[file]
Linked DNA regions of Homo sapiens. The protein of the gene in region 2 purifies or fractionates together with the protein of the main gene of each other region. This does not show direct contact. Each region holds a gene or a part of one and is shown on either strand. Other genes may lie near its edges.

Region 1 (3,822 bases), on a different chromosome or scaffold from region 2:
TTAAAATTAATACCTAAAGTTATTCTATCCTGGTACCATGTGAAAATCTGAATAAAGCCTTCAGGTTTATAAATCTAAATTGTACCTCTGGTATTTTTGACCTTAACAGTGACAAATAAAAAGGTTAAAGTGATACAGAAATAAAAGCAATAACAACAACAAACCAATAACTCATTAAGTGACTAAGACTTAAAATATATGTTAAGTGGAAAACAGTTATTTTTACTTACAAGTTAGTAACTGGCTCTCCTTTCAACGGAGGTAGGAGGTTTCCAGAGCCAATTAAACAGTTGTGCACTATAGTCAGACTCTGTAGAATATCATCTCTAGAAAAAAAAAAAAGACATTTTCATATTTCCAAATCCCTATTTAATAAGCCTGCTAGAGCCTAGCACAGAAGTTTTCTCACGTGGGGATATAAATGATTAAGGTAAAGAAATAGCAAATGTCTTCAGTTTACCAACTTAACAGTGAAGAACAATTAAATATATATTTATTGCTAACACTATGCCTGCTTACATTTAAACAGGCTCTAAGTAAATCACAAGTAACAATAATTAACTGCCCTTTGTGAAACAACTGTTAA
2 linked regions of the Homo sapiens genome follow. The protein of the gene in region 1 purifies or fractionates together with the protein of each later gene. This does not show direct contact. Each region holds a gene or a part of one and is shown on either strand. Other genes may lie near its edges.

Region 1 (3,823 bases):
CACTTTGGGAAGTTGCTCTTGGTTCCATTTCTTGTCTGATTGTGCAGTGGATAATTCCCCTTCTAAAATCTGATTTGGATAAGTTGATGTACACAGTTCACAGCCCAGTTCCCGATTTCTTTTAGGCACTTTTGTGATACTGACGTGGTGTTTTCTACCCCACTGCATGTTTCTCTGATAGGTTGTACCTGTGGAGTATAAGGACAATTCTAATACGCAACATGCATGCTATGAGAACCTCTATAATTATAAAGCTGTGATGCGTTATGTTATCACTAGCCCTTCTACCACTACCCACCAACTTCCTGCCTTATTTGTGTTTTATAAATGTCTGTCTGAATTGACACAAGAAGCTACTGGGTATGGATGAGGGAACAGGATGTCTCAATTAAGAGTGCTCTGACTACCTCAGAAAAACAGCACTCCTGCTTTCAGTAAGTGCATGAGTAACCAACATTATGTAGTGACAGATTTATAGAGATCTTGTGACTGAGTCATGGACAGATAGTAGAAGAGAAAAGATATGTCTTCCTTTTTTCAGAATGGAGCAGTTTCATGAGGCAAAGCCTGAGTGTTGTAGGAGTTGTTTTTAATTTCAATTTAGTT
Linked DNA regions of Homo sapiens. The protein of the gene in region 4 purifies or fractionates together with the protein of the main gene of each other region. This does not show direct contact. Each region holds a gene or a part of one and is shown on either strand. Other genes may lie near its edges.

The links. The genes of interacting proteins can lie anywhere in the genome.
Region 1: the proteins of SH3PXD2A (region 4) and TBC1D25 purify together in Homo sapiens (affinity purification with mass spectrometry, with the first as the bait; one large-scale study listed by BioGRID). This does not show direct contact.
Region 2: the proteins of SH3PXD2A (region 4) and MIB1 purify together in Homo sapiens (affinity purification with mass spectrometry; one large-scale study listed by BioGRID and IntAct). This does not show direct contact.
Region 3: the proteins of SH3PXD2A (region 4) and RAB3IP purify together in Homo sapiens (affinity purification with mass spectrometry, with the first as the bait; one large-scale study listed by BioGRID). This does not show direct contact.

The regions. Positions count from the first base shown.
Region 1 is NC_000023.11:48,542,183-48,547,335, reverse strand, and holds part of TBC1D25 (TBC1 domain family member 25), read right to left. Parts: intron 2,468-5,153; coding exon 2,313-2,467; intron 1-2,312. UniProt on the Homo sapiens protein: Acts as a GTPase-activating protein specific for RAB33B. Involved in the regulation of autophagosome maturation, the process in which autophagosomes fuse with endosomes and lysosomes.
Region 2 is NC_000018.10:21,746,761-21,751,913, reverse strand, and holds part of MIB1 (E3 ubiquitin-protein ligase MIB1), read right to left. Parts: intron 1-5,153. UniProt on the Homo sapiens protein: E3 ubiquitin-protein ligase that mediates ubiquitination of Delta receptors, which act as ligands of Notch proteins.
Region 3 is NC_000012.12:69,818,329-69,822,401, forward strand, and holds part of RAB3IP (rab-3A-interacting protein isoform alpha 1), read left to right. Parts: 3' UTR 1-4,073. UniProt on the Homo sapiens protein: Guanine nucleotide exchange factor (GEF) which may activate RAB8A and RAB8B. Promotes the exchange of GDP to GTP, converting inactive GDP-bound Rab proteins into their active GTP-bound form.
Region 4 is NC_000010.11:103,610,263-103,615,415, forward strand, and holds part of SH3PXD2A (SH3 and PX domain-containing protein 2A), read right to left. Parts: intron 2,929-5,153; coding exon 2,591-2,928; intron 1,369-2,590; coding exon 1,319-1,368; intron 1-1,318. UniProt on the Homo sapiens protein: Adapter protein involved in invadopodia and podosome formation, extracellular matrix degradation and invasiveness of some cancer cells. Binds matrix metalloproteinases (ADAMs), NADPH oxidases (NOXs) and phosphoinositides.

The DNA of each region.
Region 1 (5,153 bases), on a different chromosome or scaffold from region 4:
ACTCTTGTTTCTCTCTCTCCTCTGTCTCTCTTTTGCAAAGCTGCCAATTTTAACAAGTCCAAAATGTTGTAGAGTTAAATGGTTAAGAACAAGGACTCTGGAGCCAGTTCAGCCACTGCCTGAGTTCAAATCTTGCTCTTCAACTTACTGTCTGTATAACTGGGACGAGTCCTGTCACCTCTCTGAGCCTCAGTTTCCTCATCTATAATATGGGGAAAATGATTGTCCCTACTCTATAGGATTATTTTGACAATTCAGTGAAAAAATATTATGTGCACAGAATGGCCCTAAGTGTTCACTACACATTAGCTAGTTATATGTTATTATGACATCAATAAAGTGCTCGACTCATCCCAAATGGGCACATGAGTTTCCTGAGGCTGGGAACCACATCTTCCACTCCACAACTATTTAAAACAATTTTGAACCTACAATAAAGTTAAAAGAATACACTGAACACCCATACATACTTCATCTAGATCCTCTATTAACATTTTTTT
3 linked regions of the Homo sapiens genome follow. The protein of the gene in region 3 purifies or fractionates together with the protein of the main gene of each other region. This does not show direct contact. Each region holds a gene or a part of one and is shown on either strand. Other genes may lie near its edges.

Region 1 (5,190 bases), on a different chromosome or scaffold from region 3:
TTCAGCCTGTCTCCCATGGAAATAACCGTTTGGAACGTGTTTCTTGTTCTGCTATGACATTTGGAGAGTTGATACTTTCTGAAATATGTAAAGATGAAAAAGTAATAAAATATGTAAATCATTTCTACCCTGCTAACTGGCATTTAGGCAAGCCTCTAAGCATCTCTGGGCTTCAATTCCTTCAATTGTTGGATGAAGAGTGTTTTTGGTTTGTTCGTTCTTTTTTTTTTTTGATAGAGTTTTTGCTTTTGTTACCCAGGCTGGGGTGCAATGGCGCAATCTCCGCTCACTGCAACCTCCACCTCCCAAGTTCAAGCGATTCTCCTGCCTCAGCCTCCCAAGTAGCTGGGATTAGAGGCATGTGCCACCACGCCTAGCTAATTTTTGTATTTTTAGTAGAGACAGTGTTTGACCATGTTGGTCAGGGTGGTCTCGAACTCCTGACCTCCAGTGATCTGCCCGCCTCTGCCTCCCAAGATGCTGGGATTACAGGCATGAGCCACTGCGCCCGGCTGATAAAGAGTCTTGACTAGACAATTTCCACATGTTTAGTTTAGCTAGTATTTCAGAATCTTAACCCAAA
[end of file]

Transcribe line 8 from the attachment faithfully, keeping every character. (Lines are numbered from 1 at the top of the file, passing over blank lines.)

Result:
The links. The genes of interacting proteins can lie anywhere in the genome.